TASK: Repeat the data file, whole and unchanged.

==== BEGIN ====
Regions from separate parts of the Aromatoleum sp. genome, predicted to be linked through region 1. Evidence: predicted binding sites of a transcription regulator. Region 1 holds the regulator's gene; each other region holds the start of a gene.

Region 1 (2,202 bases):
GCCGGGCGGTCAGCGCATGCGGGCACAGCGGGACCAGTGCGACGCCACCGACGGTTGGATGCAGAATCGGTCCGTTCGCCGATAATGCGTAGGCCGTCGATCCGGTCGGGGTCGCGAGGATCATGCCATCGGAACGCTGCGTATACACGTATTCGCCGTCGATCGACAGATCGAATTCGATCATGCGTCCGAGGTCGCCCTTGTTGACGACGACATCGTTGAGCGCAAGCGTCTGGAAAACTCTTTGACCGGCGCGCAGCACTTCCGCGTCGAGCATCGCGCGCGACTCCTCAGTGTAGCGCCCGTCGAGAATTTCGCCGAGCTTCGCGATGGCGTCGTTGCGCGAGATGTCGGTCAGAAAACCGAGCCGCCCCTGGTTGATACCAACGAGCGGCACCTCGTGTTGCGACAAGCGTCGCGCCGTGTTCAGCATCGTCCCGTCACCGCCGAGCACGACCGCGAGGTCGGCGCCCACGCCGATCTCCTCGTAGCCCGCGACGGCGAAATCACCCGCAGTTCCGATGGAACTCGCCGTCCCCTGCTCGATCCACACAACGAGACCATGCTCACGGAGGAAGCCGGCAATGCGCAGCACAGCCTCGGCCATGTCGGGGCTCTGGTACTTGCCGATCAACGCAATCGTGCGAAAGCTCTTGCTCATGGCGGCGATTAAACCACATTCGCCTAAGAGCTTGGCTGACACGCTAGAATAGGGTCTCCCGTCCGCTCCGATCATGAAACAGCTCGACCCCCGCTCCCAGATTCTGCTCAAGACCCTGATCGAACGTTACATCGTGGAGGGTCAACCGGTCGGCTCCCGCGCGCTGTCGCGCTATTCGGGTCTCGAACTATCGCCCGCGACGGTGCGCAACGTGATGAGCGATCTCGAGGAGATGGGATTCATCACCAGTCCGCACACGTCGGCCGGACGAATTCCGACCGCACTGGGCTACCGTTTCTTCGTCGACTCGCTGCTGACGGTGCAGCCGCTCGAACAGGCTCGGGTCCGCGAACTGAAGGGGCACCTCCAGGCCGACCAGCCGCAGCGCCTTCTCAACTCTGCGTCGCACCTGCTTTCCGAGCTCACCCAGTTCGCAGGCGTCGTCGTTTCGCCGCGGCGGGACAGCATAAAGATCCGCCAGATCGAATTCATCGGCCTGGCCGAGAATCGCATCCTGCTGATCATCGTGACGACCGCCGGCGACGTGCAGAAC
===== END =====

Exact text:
Regions from separate parts of the Aromatoleum sp. genome, predicted to be linked through region 1. Evidence: predicted binding sites of a transcription regulator. Region 1 holds the regulator's gene; each other region holds the start of a gene.

Region 1 (2,202 bases):
GCCGGGCGGTCAGCGCATGCGGGCACAGCGGGACCAGTGCGACGCCACCGACGGTTGGATGCAGAATCGGTCCGTTCGCCGATAATGCGTAGGCCGTCGATCCGGTCGGGGTCGCGAGGATCATGCCATCGGAACGCTGCGTATACACGTATTCGCCGTCGATCGACAGATCGAATTCGATCATGCGTCCGAGGTCGCCCTTGTTGACGACGACATCGTTGAGCGCAAGCGTCTGGAAAACTCTTTGACCGGCGCGCAGCACTTCCGCGTCGAGCATCGCGCGCGACTCCTCAGTGTAGCGCCCGTCGAGAATTTCGCCGAGCTTCGCGATGGCGTCGTTGCGCGAGATGTCGGTCAGAAAACCGAGCCGCCCCTGGTTGATACCAACGAGCGGCACCTCGTGTTGCGACAAGCGTCGCGCCGTGTTCAGCATCGTCCCGTCACCGCCGAGCACGACCGCGAGGTCGGCGCCCACGCCGATCTCCTCGTAGCCCGCGACGGCGAAATCACCCGCAGTTCCGATGGAACTCGCCGTCCCCTGCTCGATCCACACAACGAGACCATGCTCACGGAGGAAGCCGGCAATGCGCAGCACAGCCTCGGCCATGTCGGGGCTCTGGTACTTGCCGATCAACGCAATCGTGCGAAAGCTCTTGCTCATGGCGGCGATTAAACCACATTCGCCTAAGAGCTTGGCTGACACGCTAGAATAGGGTCTCCCGTCCGCTCCGATCATGAAACAGCTCGACCCCCGCTCCCAGATTCTGCTCAAGACCCTGATCGAACGTTACATCGTGGAGGGTCAACCGGTCGGCTCCCGCGCGCTGTCGCGCTATTCGGGTCTCGAACTATCGCCCGCGACGGTGCGCAACGTGATGAGCGATCTCGAGGAGATGGGATTCATCACCAGTCCGCACACGTCGGCCGGACGAATTCCGACCGCACTGGGCTACCGTTTCTTCGTCGACTCGCTGCTGACGGTGCAGCCGCTCGAACAGGCTCGGGTCCGCGAACTGAAGGGGCACCTCCAGGCCGACCAGCCGCAGCGCCTTCTCAACTCTGCGTCGCACCTGCTTTCCGAGCTCACCCAGTTCGCAGGCGTCGTCGTTTCGCCGCGGCGGGACAGCATAAAGATCCGCCAGATCGAATTCATCGGCCTGGCCGAGAATCGCATCCTGCTGATCATCGTGACGACCGCCGGCGACGTGCAGAAC